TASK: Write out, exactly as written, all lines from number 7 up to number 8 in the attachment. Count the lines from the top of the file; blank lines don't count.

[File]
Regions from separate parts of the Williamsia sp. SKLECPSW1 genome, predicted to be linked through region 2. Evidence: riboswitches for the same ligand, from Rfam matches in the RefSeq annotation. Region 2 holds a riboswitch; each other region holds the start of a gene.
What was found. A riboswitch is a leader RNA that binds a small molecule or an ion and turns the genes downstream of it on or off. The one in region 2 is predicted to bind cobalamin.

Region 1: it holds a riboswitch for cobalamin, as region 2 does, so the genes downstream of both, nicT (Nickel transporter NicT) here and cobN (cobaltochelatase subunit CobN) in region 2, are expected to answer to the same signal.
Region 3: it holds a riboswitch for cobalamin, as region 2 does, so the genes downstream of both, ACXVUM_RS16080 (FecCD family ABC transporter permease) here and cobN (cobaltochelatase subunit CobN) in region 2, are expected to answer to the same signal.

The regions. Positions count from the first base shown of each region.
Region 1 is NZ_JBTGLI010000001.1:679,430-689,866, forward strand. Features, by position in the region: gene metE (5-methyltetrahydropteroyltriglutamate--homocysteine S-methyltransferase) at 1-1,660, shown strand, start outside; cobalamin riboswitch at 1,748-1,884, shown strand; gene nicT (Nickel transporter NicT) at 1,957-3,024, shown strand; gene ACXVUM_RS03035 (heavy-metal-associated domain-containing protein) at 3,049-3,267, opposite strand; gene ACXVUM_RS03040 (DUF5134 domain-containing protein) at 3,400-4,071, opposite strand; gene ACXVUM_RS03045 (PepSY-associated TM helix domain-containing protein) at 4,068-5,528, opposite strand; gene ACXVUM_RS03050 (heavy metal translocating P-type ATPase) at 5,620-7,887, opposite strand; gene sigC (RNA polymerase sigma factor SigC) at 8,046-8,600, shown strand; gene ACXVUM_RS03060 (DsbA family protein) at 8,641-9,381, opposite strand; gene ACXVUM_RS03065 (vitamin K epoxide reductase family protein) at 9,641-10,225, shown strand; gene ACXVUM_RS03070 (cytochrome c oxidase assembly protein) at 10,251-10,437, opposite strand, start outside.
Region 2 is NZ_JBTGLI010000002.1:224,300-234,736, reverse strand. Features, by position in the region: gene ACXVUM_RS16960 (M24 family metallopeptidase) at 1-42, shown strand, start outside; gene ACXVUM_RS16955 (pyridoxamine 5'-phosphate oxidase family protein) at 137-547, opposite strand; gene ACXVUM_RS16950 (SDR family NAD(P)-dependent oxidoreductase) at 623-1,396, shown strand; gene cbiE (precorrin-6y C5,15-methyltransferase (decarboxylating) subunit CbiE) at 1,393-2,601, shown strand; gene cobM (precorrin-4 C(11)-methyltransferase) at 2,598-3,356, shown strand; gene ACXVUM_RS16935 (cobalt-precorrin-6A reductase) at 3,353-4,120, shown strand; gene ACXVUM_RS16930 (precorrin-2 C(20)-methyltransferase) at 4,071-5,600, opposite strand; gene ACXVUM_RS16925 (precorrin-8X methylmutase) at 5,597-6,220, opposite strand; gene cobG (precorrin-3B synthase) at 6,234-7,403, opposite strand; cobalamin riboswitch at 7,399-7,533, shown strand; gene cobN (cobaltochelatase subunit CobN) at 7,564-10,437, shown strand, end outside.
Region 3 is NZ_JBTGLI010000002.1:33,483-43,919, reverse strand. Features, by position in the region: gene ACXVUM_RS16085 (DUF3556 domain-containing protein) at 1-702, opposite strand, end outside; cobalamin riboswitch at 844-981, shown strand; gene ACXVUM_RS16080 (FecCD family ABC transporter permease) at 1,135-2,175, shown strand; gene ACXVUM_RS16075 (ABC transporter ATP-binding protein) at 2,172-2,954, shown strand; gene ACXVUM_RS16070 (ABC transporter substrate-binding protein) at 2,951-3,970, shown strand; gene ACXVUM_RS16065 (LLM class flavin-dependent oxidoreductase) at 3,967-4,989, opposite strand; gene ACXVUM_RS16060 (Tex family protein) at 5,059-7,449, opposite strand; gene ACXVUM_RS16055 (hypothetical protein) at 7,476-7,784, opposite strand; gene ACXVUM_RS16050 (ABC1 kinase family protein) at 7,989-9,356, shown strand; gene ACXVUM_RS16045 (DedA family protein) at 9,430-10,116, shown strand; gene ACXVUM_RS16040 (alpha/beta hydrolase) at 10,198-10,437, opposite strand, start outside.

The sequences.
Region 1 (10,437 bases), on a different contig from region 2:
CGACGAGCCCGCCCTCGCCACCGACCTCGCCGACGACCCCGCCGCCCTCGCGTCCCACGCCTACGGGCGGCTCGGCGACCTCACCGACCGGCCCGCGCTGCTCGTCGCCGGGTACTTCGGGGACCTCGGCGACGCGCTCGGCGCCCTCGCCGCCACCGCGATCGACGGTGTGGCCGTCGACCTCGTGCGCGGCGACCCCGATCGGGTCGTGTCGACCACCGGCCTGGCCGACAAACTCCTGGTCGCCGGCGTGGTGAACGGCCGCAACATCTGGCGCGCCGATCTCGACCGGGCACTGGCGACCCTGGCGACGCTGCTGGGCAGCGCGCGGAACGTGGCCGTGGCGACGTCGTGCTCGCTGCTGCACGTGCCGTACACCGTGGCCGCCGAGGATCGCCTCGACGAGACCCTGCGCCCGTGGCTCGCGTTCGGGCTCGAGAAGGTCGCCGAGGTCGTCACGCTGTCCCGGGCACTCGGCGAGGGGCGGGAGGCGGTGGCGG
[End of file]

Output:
Region 2 is NZ_JBTGLI010000002.1:224,300-234,736, reverse strand. Features, by position in the region: gene ACXVUM_RS16960 (M24 family metallopeptidase) at 1-42, shown strand, start outside; gene ACXVUM_RS16955 (pyridoxamine 5'-phosphate oxidase family protein) at 137-547, opposite strand; gene ACXVUM_RS16950 (SDR family NAD(P)-dependent oxidoreductase) at 623-1,396, shown strand; gene cbiE (precorrin-6y C5,15-methyltransferase (decarboxylating) subunit CbiE) at 1,393-2,601, shown strand; gene cobM (precorrin-4 C(11)-methyltransferase) at 2,598-3,356, shown strand; gene ACXVUM_RS16935 (cobalt-precorrin-6A reductase) at 3,353-4,120, shown strand; gene ACXVUM_RS16930 (precorrin-2 C(20)-methyltransferase) at 4,071-5,600, opposite strand; gene ACXVUM_RS16925 (precorrin-8X methylmutase) at 5,597-6,220, opposite strand; gene cobG (precorrin-3B synthase) at 6,234-7,403, opposite strand; cobalamin riboswitch at 7,399-7,533, shown strand; gene cobN (cobaltochelatase subunit CobN) at 7,564-10,437, shown strand, end outside.
Region 3 is NZ_JBTGLI010000002.1:33,483-43,919, reverse strand. Features, by position in the region: gene ACXVUM_RS16085 (DUF3556 domain-containing protein) at 1-702, opposite strand, end outside; cobalamin riboswitch at 844-981, shown strand; gene ACXVUM_RS16080 (FecCD family ABC transporter permease) at 1,135-2,175, shown strand; gene ACXVUM_RS16075 (ABC transporter ATP-binding protein) at 2,172-2,954, shown strand; gene ACXVUM_RS16070 (ABC transporter substrate-binding protein) at 2,951-3,970, shown strand; gene ACXVUM_RS16065 (LLM class flavin-dependent oxidoreductase) at 3,967-4,989, opposite strand; gene ACXVUM_RS16060 (Tex family protein) at 5,059-7,449, opposite strand; gene ACXVUM_RS16055 (hypothetical protein) at 7,476-7,784, opposite strand; gene ACXVUM_RS16050 (ABC1 kinase family protein) at 7,989-9,356, shown strand; gene ACXVUM_RS16045 (DedA family protein) at 9,430-10,116, shown strand; gene ACXVUM_RS16040 (alpha/beta hydrolase) at 10,198-10,437, opposite strand, start outside.